Unethical Marketing of Children's Lunchbox Foods

September 2003
Brilliantly marketed highly salty foods are being deliberately targeted for our children's lunchboxes. According to Consensus Action on Salt and Health (CASH)1 the promotion of extremely high salt foods targeted at school lunchboxes is an unethical marketing practice. Four out of five items surveyed by CASH used a combination of at least three marketing techniques to specifically aim at children.

"The use of marketing practices targeted at children to sell highly salted products is unethical." says Registered Nutritionist and Chartered Marketer, Kathy Lewis of Consensus Action on Salt and Health. "Ethical practices are aimed to ensure a sustained market. Although promotional techniques are used to encourage usage by a particular target audience, they should not be used on those that are vulnerable and at such a crucial stage of health and development."

According to consumer marketing reports2 the average lunchbox consists of savoury sandwiches, a processed snack product and drink. The combined total expenditure for sandwiches, savouries and snack products is more than £8 b per year3. Such a typical lunchbox meal adds up to approximately 3 g of salt4, equivalent to the total target daily salt intake for a 4 - 6 year old.

CASH surveyed 23 items used in children's lunchboxes. Over 80% used a combination of marketing techniques, including packaging, positioning, promotion and price, to enhance sales. The worst cases surveyed,, using up to a combination of 10 marketing techniques on one product, included 'Attack-a-snack' (2.5 g/portion) 'Walker's Crisps'(1 g /packet) and the recently launched 'Stackem's' (2.3 g per pack). Each used a combination of marketing techniques specifically aimed at children and busy parents. These included;

• web-based promotions, such as design your own dairy-lea movie or an interactive web-enabled competition;
• text-messages;
• competitions, such as win a year's pocket money
• high profile endorsements, such as Gary Lineker
• cartoon endorsements such as the Simpsons,
• in-pack promotions, including games and colouring in
• health claims such as high in Ca, equivalent to one glass of milk
• convenient packaging, with 'ideal for lunches' or combination lunch packs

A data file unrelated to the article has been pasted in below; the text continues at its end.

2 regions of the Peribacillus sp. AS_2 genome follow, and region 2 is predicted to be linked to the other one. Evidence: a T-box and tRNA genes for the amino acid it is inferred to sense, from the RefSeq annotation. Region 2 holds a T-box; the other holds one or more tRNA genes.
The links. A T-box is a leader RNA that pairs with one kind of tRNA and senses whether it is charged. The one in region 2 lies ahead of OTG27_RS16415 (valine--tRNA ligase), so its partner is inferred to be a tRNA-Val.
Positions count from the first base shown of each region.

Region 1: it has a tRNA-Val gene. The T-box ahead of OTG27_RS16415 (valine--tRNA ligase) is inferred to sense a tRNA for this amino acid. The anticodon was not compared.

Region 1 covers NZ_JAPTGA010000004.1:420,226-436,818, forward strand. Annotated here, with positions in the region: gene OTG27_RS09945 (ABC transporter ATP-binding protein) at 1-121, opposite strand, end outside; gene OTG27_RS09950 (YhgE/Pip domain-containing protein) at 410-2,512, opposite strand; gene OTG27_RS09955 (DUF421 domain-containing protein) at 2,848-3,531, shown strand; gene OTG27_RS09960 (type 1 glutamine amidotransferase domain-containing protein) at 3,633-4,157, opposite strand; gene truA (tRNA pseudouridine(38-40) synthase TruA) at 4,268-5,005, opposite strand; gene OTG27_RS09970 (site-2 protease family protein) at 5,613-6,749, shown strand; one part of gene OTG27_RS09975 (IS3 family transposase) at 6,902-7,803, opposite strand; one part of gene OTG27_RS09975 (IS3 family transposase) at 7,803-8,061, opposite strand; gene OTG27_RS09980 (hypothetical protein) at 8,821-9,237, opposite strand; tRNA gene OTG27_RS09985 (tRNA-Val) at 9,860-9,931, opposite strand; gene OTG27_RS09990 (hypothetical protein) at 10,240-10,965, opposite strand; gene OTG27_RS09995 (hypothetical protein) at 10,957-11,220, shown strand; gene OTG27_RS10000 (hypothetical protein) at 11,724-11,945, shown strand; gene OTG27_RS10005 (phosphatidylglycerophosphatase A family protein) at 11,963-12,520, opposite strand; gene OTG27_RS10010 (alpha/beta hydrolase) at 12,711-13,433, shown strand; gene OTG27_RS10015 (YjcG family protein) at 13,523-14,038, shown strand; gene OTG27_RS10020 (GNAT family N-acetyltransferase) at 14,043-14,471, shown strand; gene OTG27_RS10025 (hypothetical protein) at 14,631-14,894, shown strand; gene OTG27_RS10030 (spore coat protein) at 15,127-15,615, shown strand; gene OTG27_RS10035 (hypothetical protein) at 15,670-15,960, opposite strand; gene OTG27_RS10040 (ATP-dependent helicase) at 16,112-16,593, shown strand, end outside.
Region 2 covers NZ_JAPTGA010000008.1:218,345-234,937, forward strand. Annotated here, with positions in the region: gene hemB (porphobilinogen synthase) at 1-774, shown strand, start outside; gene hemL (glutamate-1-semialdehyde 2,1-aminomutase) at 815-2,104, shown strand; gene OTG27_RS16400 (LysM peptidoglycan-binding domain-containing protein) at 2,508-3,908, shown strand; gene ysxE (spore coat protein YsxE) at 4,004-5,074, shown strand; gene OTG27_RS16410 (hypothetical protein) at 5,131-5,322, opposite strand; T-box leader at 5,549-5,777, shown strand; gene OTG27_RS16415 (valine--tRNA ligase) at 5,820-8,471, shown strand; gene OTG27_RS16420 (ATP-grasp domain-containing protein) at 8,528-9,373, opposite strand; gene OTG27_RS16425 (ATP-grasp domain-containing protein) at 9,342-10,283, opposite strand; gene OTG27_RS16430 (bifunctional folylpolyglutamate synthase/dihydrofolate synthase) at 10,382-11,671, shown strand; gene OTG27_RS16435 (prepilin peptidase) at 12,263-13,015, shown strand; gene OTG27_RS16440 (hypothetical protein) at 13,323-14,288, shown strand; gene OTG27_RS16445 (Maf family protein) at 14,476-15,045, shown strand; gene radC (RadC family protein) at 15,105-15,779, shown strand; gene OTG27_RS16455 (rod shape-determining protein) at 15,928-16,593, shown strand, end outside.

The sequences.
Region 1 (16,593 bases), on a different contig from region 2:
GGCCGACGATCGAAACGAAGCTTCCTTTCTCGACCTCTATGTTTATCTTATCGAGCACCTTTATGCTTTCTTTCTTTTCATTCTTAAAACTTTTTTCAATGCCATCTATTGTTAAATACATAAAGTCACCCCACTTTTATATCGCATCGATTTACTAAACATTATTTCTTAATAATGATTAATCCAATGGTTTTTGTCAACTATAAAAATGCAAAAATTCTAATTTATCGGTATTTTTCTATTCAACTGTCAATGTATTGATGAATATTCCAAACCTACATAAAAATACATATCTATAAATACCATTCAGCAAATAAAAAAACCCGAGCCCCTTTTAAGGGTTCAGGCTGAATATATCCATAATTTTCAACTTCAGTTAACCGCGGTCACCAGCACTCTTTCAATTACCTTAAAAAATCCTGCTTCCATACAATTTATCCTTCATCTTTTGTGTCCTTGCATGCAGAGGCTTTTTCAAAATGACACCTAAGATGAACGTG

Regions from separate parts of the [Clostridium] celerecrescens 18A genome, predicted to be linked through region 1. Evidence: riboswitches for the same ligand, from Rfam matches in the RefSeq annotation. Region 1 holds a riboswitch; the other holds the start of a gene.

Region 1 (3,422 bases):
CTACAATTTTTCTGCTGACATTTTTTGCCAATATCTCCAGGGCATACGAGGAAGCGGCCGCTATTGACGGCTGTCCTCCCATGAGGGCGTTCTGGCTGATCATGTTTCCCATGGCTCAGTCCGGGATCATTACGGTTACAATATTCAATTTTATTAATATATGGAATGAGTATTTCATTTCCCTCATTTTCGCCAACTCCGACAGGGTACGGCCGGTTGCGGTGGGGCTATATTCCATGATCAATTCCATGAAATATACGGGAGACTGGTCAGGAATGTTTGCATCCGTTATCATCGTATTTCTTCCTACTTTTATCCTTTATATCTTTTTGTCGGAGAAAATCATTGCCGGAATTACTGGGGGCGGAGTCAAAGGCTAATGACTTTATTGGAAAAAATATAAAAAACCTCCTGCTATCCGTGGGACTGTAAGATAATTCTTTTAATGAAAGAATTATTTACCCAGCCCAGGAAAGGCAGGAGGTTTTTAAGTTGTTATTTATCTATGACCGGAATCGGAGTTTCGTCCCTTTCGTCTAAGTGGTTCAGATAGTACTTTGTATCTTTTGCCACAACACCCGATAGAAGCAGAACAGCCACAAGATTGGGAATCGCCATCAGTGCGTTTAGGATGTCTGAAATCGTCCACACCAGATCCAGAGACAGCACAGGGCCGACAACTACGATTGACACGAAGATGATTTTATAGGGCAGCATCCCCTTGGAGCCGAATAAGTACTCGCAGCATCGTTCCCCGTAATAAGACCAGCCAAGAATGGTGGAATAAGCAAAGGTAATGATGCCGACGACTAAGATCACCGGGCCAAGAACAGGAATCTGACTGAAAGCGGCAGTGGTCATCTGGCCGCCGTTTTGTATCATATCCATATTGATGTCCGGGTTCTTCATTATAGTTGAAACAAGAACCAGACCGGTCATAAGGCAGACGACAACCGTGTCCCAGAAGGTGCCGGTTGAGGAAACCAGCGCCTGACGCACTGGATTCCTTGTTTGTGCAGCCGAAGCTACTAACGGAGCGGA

• TV advertisements specifically aimed at children,
• vouchers for schools,
• discounts such buy 2 for the price of three
• multi-buy packs.

The liking for salty foods is a learned taste preference set in childhood and so encouraging children to eat high levels of salt sets the seeds for vascular disease, increasing the risk of developing stroke and heart disease later in life. High salt intakes have also linked to osteoporosis, stomach cancer, asthma and kidney disease.

"The systematic targeting of children by the food industry who wish to habituate children to highly salted processed foods is immoral, parents need to be more aware of these tactics and make sure that their children eat more healthy foods with far less salt." Said Professor MacGregor, Chairman of CASH.

CASH calls for a reduction in the amount of salt in processed foods and for food manufacturers to conduct themselves in a more socially responsible manner. Marketing practices that enable food producers to sustain longer-term growth should not be at the expense of our children's health.


Notes to editors
1. CASH (Consensus Action on Salt and Health) is a group of specialists concerned with salt and its effects on health. It is successfully working to reach a consensus with the food industry and Government over the harmful effects of a high salt diet, and bring about a reduction in the amount of salt in processed foods as well as salt added to cooking, and the table. CASH also runs National Salt Awareness Day on 29 January every year.
2. Mintel, Eating Habits April 2002
3. Mintel, Eating Habits April 2002 and Mintel Sweet and Salty Snacks Report January 1999

4. SACN (Scientific Advisory Committee on Nutrition) www.sacn.gov.uk
Age Target Average Salt Intake (g/d)
0-6 months <1g/d
7-12 months 1 g/d
1-3 years 2 g/d
4-6 years 3 g/d
7-10 years 5 g/d
11-14 years 6 g/d

5.  Examples of common lunchboxes with high salt contents.



Salt content per portion

Ham sandwich on white bread


Cheese and onion crisps


Slices of cucumber and cherry tomatoes


Chocolate biscuit (penguin)


Fruit juice, or squash






Salt content per portion

Cheese and pickle sandwich


1 Cheese string


Ready salted crisps


Small bunch of grapes or apple


Coca cola






Salt content per portion

Salt and vinegar crisps


Lunchable pack


Chocolate crispy cake


Blackcurrant carton drink